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Discussion Starter · #1 ·
I have been working to get the a/c up and running in my GTV6 and found something puzzling during the process. Does anyone know the function of the microswitch on the heatervalve? I found that it controls the power to the auxiliary fan in the tropic-aire system. When the heater control is set to max cold the switch turns off that fan. When I move the slider slightly to the right in the hot direction, the switch sends juice to the other fan. Why would it be wired this way? Seems backwards. Why would you ever want the other fan turned off? Everything seems to be working according to the wiring diagrams but the design itself makes no sense.

Ideas?

Also, on a side note, I may have a fix for the worn out blower motors in these cars. I have attack plans. The plan I am implementing now is based on an idea I got from a mercedes forum. This guy replaced his worn out oilite bearings with ball bearings from roller blades. I currently have abec 7 bearings installed on the motor (with zip ties!! OMG!!) At first I was worried because they got quite hot when I was testing the design. But I read an article from SKF regarding temperatures and failure modes for this type of bearing and found they should operate between 145-185F. My handy digital temp probe showed the bearing stabilized at around 132F on high speed. I can live with that. I have a long drive coming up this weekend, so I will find out if they are gonna make it or not!! The second plan of attack is to install a new blower motor. My research showed that almost all new blower motors are 3" in diameter. Our motors are 2-5/16" diameter. Guess what other type of vehicle uses that exact same size? Tractors!! I found a tractor supply place with two motors of close enough size they might just work. But at $130 plus shipping I figured I would give my $14 abec 7 bearings a try first.

Catalog is here:
http://www.heco.net/maincat/motors.pdf

Page 15, blowers BA4080 and BA4081 look like they will work.

I hope this helps people in need of some wind in their face during those long summer drives!!

Tim
 

· But Mad North-Northwest
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You sure your wire is connected to the correct terminal on the microswitch? From the wiring diagram it looks like it has NO and NC terminals. The brown wire from the blower should be connected to the NO terminal.

I assume this is so that when the lever is moved to max cold, the microswitch closes and switches on the extra blower. I'm just going from the diagrams here, though, so this could all be wrong.
 

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Discussion Starter · #3 ·
Since it is the only thing in the entire system that is easy to get to an verify, I will take a look at it tonight to make sure someone has not swapped it around. That would make better sense, wouldn't it?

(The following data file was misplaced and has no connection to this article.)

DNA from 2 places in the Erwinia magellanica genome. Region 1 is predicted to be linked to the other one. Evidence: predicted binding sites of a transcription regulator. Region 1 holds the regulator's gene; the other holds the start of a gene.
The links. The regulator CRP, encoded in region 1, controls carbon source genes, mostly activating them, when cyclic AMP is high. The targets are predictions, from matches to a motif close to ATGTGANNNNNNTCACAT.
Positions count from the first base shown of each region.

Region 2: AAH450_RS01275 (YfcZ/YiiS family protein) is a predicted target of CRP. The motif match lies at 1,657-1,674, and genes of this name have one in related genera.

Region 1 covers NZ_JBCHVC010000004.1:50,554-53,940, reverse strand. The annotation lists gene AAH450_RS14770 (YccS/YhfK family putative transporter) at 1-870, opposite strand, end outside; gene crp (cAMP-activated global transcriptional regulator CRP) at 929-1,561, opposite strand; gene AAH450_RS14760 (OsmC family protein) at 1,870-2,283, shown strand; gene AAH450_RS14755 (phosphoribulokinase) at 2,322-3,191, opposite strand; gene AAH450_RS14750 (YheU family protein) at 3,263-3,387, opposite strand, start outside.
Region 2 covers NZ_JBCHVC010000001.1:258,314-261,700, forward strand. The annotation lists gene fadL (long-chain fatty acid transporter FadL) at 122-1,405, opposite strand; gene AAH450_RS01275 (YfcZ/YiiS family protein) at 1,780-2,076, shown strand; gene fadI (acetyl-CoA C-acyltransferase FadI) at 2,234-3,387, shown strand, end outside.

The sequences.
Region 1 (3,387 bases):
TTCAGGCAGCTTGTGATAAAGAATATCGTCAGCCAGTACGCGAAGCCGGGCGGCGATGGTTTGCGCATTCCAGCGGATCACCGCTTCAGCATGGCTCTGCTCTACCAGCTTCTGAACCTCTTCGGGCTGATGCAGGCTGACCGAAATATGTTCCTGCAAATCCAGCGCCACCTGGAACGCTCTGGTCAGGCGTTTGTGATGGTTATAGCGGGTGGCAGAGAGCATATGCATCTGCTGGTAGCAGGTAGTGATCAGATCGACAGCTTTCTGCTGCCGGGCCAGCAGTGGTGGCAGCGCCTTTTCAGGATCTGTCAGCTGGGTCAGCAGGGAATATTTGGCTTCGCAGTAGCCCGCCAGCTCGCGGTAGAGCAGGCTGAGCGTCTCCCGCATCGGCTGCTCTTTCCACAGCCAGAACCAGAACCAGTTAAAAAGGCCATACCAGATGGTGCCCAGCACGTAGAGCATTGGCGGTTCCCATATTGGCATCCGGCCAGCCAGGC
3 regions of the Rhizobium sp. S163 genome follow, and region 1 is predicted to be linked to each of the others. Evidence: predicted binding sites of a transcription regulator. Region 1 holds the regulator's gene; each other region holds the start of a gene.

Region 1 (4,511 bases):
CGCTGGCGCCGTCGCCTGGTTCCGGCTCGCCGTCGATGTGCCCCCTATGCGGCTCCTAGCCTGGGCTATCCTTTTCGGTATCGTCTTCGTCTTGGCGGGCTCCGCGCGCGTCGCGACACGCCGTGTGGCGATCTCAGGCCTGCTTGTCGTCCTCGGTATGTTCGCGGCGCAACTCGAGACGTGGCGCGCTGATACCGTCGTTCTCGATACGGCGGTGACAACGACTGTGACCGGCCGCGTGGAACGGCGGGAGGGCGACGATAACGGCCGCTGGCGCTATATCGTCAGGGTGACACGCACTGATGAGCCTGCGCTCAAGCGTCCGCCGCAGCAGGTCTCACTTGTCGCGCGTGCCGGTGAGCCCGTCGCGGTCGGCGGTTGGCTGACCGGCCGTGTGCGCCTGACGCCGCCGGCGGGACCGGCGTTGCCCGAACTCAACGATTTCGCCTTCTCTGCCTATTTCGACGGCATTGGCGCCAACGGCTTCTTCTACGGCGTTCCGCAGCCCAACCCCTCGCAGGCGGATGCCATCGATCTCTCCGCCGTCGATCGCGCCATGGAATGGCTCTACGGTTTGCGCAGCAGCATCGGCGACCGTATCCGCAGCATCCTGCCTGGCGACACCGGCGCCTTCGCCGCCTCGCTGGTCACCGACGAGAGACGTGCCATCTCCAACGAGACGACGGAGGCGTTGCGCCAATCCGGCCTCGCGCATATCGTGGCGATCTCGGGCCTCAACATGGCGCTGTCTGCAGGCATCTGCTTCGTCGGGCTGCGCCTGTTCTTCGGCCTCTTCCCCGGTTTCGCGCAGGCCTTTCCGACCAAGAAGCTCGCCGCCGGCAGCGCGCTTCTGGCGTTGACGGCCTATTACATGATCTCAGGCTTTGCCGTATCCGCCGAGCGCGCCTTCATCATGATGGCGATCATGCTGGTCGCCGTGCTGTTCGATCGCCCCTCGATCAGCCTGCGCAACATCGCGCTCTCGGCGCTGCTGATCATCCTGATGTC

Tim
 

· But Mad North-Northwest
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Provided I'm correct that the microswitch is tripped when the lever is full cold then, yes, that's what makes sense and what the wiring diagram says.

If you like, I can try to come up with some more difficult ideas that will require disassembling half the car to verify :D
 

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Discussion Starter · #5 ·
Sounds like I need to pay more attention to what is plugged in where on the wiring diagram. I was just tracing wires at the time I got it working. Just the fact I had found the microswitch was enough for me. My guess is it is plugged in wrong.

Tim
 

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Discussion Starter · #7 ·
The bearings are great!! But I have a lesson for the next guy.... Despite your better judgement, go ahead and take the motor apart. I took one side apart to see if I could get the new bearings to fit in the same place as the old. No dice. But while I was in there I cleaned things up a bit and removed the old bearing. I decided it would be better to leave the other side alone. These motors are not designed to be taken apart after all. But here is the lesson.... the remaining bearing squeaks!! The motor turns faster than it ever has and is virtually silent most of the time. But on some days the leftover bearing will rub and squeak. It is annoying but I can live with it as the cold cold air blows across my face.

The new bearings work great!! They are cheap, rebuildable, etc. I did not take any pictures due to my embarrassing installation. They are literally held in place with a clever arrangement of zipties. It works great but looks really bad. As far as longevity for the assembly, I looked up the working temps for this type of bearing according to SKF. I cannot remember the numbers now, but it was a good 50 degrees or so higher than what my thermometer saw before they would even be considered in the working range. If they ever did burn up, I would probably replace them with a fresh set repacked with good bearing grease.

Tim
 
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